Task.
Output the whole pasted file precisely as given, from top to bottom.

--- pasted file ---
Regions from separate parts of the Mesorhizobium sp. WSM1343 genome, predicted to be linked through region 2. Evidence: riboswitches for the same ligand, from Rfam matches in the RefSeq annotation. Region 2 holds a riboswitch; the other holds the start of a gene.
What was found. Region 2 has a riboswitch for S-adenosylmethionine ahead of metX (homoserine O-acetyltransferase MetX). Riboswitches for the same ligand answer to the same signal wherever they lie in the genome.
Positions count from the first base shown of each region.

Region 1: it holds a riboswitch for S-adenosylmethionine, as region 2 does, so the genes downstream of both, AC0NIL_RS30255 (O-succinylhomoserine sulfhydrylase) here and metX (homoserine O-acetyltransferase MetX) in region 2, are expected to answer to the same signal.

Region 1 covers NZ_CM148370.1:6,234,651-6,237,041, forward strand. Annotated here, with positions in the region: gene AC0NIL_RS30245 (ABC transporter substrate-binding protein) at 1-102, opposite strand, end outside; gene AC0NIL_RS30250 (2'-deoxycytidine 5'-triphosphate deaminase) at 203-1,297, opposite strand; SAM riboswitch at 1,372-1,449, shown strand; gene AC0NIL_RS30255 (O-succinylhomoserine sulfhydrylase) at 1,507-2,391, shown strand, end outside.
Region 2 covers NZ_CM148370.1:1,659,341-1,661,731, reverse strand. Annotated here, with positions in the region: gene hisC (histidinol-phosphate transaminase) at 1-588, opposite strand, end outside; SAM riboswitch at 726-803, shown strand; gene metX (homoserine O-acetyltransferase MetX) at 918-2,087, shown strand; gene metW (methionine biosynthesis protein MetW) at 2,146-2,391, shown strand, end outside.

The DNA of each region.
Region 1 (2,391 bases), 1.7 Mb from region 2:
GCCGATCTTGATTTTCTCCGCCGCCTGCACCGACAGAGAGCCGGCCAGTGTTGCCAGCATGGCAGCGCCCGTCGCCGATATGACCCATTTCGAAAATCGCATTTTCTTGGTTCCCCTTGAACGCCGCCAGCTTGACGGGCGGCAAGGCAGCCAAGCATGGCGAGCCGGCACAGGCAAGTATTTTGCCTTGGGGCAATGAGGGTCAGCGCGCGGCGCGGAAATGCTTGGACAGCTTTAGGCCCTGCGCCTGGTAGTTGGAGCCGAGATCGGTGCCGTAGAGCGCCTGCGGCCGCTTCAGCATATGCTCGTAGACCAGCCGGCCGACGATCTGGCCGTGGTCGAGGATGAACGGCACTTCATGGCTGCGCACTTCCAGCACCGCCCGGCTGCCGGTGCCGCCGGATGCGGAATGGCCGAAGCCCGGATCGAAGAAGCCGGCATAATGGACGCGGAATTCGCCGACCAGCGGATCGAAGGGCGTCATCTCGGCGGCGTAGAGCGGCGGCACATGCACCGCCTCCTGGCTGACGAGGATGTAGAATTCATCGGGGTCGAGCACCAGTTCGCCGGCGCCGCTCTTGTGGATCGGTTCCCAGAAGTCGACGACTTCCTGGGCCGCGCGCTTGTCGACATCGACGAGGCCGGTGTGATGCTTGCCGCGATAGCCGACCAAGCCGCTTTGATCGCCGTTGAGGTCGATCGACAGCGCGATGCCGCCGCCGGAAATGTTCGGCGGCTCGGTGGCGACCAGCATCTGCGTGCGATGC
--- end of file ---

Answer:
Regions from separate parts of the Mesorhizobium sp. WSM1343 genome, predicted to be linked through region 2. Evidence: riboswitches for the same ligand, from Rfam matches in the RefSeq annotation. Region 2 holds a riboswitch; the other holds the start of a gene.
What was found. Region 2 has a riboswitch for S-adenosylmethionine ahead of metX (homoserine O-acetyltransferase MetX). Riboswitches for the same ligand answer to the same signal wherever they lie in the genome.
Positions count from the first base shown of each region.

Region 1: it holds a riboswitch for S-adenosylmethionine, as region 2 does, so the genes downstream of both, AC0NIL_RS30255 (O-succinylhomoserine sulfhydrylase) here and metX (homoserine O-acetyltransferase MetX) in region 2, are expected to answer to the same signal.

Region 1 covers NZ_CM148370.1:6,234,651-6,237,041, forward strand. Annotated here, with positions in the region: gene AC0NIL_RS30245 (ABC transporter substrate-binding protein) at 1-102, opposite strand, end outside; gene AC0NIL_RS30250 (2'-deoxycytidine 5'-triphosphate deaminase) at 203-1,297, opposite strand; SAM riboswitch at 1,372-1,449, shown strand; gene AC0NIL_RS30255 (O-succinylhomoserine sulfhydrylase) at 1,507-2,391, shown strand, end outside.
Region 2 covers NZ_CM148370.1:1,659,341-1,661,731, reverse strand. Annotated here, with positions in the region: gene hisC (histidinol-phosphate transaminase) at 1-588, opposite strand, end outside; SAM riboswitch at 726-803, shown strand; gene metX (homoserine O-acetyltransferase MetX) at 918-2,087, shown strand; gene metW (methionine biosynthesis protein MetW) at 2,146-2,391, shown strand, end outside.

The DNA of each region.
Region 1 (2,391 bases), 1.7 Mb from region 2:
GCCGATCTTGATTTTCTCCGCCGCCTGCACCGACAGAGAGCCGGCCAGTGTTGCCAGCATGGCAGCGCCCGTCGCCGATATGACCCATTTCGAAAATCGCATTTTCTTGGTTCCCCTTGAACGCCGCCAGCTTGACGGGCGGCAAGGCAGCCAAGCATGGCGAGCCGGCACAGGCAAGTATTTTGCCTTGGGGCAATGAGGGTCAGCGCGCGGCGCGGAAATGCTTGGACAGCTTTAGGCCCTGCGCCTGGTAGTTGGAGCCGAGATCGGTGCCGTAGAGCGCCTGCGGCCGCTTCAGCATATGCTCGTAGACCAGCCGGCCGACGATCTGGCCGTGGTCGAGGATGAACGGCACTTCATGGCTGCGCACTTCCAGCACCGCCCGGCTGCCGGTGCCGCCGGATGCGGAATGGCCGAAGCCCGGATCGAAGAAGCCGGCATAATGGACGCGGAATTCGCCGACCAGCGGATCGAAGGGCGTCATCTCGGCGGCGTAGAGCGGCGGCACATGCACCGCCTCCTGGCTGACGAGGATGTAGAATTCATCGGGGTCGAGCACCAGTTCGCCGGCGCCGCTCTTGTGGATCGGTTCCCAGAAGTCGACGACTTCCTGGGCCGCGCGCTTGTCGACATCGACGAGGCCGGTGTGATGCTTGCCGCGATAGCCGACCAAGCCGCTTTGATCGCCGTTGAGGTCGATCGACAGCGCGATGCCGCCGCCGGAAATGTTCGGCGGCTCGGTGGCGACCAGCATCTGCGTGCGATGC